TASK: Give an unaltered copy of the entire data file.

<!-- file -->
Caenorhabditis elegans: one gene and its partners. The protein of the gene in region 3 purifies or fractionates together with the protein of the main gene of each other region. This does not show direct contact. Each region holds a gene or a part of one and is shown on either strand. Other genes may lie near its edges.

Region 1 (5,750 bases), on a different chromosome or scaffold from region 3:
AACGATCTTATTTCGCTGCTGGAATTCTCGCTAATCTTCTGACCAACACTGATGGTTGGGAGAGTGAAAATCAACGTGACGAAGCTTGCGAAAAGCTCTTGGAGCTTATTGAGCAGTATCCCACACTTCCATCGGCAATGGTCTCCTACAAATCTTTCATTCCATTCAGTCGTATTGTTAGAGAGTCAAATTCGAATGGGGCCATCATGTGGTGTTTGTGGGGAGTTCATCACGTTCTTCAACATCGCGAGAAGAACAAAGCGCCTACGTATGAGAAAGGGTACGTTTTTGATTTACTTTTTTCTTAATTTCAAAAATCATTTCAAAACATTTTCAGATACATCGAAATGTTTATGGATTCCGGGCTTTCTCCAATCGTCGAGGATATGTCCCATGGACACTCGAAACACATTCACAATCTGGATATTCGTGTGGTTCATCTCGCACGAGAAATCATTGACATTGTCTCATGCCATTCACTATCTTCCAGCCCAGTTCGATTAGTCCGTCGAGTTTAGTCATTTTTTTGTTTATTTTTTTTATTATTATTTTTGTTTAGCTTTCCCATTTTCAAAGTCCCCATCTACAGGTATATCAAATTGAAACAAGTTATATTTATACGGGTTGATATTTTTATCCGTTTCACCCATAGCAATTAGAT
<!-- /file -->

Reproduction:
Caenorhabditis elegans: one gene and its partners. The protein of the gene in region 3 purifies or fractionates together with the protein of the main gene of each other region. This does not show direct contact. Each region holds a gene or a part of one and is shown on either strand. Other genes may lie near its edges.

Region 1 (5,750 bases), on a different chromosome or scaffold from region 3:
AACGATCTTATTTCGCTGCTGGAATTCTCGCTAATCTTCTGACCAACACTGATGGTTGGGAGAGTGAAAATCAACGTGACGAAGCTTGCGAAAAGCTCTTGGAGCTTATTGAGCAGTATCCCACACTTCCATCGGCAATGGTCTCCTACAAATCTTTCATTCCATTCAGTCGTATTGTTAGAGAGTCAAATTCGAATGGGGCCATCATGTGGTGTTTGTGGGGAGTTCATCACGTTCTTCAACATCGCGAGAAGAACAAAGCGCCTACGTATGAGAAAGGGTACGTTTTTGATTTACTTTTTTCTTAATTTCAAAAATCATTTCAAAACATTTTCAGATACATCGAAATGTTTATGGATTCCGGGCTTTCTCCAATCGTCGAGGATATGTCCCATGGACACTCGAAACACATTCACAATCTGGATATTCGTGTGGTTCATCTCGCACGAGAAATCATTGACATTGTCTCATGCCATTCACTATCTTCCAGCCCAGTTCGATTAGTCCGTCGAGTTTAGTCATTTTTTTGTTTATTTTTTTTATTATTATTTTTGTTTAGCTTTCCCATTTTCAAAGTCCCCATCTACAGGTATATCAAATTGAAACAAGTTATATTTATACGGGTTGATATTTTTATCCGTTTCACCCATAGCAATTAGAT